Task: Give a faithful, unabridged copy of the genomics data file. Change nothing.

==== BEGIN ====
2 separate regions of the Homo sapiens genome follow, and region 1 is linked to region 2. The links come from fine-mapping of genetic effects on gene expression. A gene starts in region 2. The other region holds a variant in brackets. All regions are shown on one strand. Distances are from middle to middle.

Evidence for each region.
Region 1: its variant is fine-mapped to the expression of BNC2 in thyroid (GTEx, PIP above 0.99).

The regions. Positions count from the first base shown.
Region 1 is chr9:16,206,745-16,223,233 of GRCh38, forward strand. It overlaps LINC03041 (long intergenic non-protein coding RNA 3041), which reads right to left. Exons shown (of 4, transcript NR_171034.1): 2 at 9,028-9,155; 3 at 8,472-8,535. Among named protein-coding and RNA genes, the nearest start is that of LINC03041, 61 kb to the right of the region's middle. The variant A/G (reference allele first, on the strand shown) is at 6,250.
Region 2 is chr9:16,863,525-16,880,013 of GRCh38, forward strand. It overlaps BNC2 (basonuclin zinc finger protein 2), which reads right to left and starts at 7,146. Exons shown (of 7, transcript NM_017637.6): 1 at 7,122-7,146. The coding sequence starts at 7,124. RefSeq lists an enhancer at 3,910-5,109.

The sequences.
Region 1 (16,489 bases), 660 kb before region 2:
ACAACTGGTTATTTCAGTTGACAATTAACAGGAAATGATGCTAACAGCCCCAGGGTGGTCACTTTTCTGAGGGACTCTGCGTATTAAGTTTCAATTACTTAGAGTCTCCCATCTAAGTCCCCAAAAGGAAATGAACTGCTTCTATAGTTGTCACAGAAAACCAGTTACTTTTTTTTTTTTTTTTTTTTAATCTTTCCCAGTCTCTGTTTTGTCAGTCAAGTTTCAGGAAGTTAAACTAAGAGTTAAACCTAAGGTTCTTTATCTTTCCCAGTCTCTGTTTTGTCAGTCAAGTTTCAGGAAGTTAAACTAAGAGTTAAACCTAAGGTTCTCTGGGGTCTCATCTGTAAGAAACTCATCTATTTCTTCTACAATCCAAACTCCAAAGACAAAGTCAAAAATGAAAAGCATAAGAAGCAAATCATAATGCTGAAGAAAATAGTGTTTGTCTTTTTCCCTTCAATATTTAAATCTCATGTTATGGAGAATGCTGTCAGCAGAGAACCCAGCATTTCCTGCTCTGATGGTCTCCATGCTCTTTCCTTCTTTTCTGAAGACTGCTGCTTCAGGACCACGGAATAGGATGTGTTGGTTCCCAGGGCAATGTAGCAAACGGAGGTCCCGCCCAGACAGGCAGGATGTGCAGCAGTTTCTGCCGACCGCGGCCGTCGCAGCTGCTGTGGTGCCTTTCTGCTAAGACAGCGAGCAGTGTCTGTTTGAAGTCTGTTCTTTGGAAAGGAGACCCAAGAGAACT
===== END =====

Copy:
2 separate regions of the Homo sapiens genome follow, and region 1 is linked to region 2. The links come from fine-mapping of genetic effects on gene expression. A gene starts in region 2. The other region holds a variant in brackets. All regions are shown on one strand. Distances are from middle to middle.

Evidence for each region.
Region 1: its variant is fine-mapped to the expression of BNC2 in thyroid (GTEx, PIP above 0.99).

The regions. Positions count from the first base shown.
Region 1 is chr9:16,206,745-16,223,233 of GRCh38, forward strand. It overlaps LINC03041 (long intergenic non-protein coding RNA 3041), which reads right to left. Exons shown (of 4, transcript NR_171034.1): 2 at 9,028-9,155; 3 at 8,472-8,535. Among named protein-coding and RNA genes, the nearest start is that of LINC03041, 61 kb to the right of the region's middle. The variant A/G (reference allele first, on the strand shown) is at 6,250.
Region 2 is chr9:16,863,525-16,880,013 of GRCh38, forward strand. It overlaps BNC2 (basonuclin zinc finger protein 2), which reads right to left and starts at 7,146. Exons shown (of 7, transcript NM_017637.6): 1 at 7,122-7,146. The coding sequence starts at 7,124. RefSeq lists an enhancer at 3,910-5,109.

The sequences.
Region 1 (16,489 bases), 660 kb before region 2:
ACAACTGGTTATTTCAGTTGACAATTAACAGGAAATGATGCTAACAGCCCCAGGGTGGTCACTTTTCTGAGGGACTCTGCGTATTAAGTTTCAATTACTTAGAGTCTCCCATCTAAGTCCCCAAAAGGAAATGAACTGCTTCTATAGTTGTCACAGAAAACCAGTTACTTTTTTTTTTTTTTTTTTTTAATCTTTCCCAGTCTCTGTTTTGTCAGTCAAGTTTCAGGAAGTTAAACTAAGAGTTAAACCTAAGGTTCTTTATCTTTCCCAGTCTCTGTTTTGTCAGTCAAGTTTCAGGAAGTTAAACTAAGAGTTAAACCTAAGGTTCTCTGGGGTCTCATCTGTAAGAAACTCATCTATTTCTTCTACAATCCAAACTCCAAAGACAAAGTCAAAAATGAAAAGCATAAGAAGCAAATCATAATGCTGAAGAAAATAGTGTTTGTCTTTTTCCCTTCAATATTTAAATCTCATGTTATGGAGAATGCTGTCAGCAGAGAACCCAGCATTTCCTGCTCTGATGGTCTCCATGCTCTTTCCTTCTTTTCTGAAGACTGCTGCTTCAGGACCACGGAATAGGATGTGTTGGTTCCCAGGGCAATGTAGCAAACGGAGGTCCCGCCCAGACAGGCAGGATGTGCAGCAGTTTCTGCCGACCGCGGCCGTCGCAGCTGCTGTGGTGCCTTTCTGCTAAGACAGCGAGCAGTGTCTGTTTGAAGTCTGTTCTTTGGAAAGGAGACCCAAGAGAACT